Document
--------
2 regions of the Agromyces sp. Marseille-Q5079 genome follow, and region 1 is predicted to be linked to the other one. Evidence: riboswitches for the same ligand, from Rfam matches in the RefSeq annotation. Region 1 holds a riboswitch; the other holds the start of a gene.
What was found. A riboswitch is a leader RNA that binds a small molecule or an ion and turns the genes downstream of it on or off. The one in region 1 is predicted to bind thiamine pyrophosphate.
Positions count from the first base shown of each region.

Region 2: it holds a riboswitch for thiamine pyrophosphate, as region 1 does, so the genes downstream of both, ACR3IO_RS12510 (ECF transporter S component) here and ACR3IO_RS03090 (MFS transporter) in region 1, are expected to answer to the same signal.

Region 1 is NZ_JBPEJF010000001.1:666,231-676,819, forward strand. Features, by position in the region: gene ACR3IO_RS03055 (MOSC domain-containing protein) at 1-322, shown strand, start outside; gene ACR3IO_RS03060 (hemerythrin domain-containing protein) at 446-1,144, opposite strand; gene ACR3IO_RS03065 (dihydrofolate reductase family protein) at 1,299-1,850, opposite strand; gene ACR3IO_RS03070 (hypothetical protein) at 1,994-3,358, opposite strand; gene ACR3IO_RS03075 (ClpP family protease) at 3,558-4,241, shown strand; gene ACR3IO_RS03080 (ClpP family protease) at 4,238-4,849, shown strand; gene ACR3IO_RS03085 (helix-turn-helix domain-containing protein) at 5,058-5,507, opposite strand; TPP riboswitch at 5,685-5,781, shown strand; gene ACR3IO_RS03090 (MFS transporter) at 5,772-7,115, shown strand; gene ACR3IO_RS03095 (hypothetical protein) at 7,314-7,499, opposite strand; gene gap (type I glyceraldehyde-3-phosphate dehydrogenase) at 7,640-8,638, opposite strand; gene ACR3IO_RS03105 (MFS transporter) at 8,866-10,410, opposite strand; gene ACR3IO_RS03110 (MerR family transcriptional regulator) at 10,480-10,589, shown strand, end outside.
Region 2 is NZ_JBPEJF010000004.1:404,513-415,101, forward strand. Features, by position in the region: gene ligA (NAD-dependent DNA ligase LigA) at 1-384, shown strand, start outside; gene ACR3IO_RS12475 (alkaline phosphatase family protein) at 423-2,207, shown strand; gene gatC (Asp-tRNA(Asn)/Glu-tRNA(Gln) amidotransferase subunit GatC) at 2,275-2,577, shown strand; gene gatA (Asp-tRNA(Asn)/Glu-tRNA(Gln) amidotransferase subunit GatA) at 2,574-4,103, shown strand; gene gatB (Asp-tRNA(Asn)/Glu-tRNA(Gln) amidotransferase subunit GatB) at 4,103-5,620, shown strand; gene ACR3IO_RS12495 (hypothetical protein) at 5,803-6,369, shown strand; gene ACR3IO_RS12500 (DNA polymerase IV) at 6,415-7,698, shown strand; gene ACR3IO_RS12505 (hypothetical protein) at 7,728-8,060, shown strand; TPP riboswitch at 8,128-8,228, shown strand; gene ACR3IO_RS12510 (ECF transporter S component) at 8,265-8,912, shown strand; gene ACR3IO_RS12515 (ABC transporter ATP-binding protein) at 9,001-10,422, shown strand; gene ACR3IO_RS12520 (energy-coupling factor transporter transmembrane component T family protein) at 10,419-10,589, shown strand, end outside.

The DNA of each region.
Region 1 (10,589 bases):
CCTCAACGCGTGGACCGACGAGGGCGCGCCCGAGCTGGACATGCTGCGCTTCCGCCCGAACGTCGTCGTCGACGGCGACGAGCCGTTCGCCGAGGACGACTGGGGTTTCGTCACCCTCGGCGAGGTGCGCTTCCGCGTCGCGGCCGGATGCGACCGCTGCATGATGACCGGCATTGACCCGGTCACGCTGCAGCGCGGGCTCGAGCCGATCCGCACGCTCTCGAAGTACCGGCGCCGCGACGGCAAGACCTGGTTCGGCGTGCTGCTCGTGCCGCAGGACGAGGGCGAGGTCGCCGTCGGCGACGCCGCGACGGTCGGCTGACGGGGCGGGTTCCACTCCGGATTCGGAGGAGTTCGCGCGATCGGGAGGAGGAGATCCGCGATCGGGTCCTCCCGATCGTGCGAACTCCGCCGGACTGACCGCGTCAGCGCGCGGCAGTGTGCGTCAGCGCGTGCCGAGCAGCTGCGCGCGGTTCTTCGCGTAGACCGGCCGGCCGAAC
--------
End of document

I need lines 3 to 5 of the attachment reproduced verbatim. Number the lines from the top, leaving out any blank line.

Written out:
Positions count from the first base shown of each region.

Region 2: it holds a riboswitch for thiamine pyrophosphate, as region 1 does, so the genes downstream of both, ACR3IO_RS12510 (ECF transporter S component) here and ACR3IO_RS03090 (MFS transporter) in region 1, are expected to answer to the same signal.

Region 1 is NZ_JBPEJF010000001.1:666,231-676,819, forward strand. Features, by position in the region: gene ACR3IO_RS03055 (MOSC domain-containing protein) at 1-322, shown strand, start outside; gene ACR3IO_RS03060 (hemerythrin domain-containing protein) at 446-1,144, opposite strand; gene ACR3IO_RS03065 (dihydrofolate reductase family protein) at 1,299-1,850, opposite strand; gene ACR3IO_RS03070 (hypothetical protein) at 1,994-3,358, opposite strand; gene ACR3IO_RS03075 (ClpP family protease) at 3,558-4,241, shown strand; gene ACR3IO_RS03080 (ClpP family protease) at 4,238-4,849, shown strand; gene ACR3IO_RS03085 (helix-turn-helix domain-containing protein) at 5,058-5,507, opposite strand; TPP riboswitch at 5,685-5,781, shown strand; gene ACR3IO_RS03090 (MFS transporter) at 5,772-7,115, shown strand; gene ACR3IO_RS03095 (hypothetical protein) at 7,314-7,499, opposite strand; gene gap (type I glyceraldehyde-3-phosphate dehydrogenase) at 7,640-8,638, opposite strand; gene ACR3IO_RS03105 (MFS transporter) at 8,866-10,410, opposite strand; gene ACR3IO_RS03110 (MerR family transcriptional regulator) at 10,480-10,589, shown strand, end outside.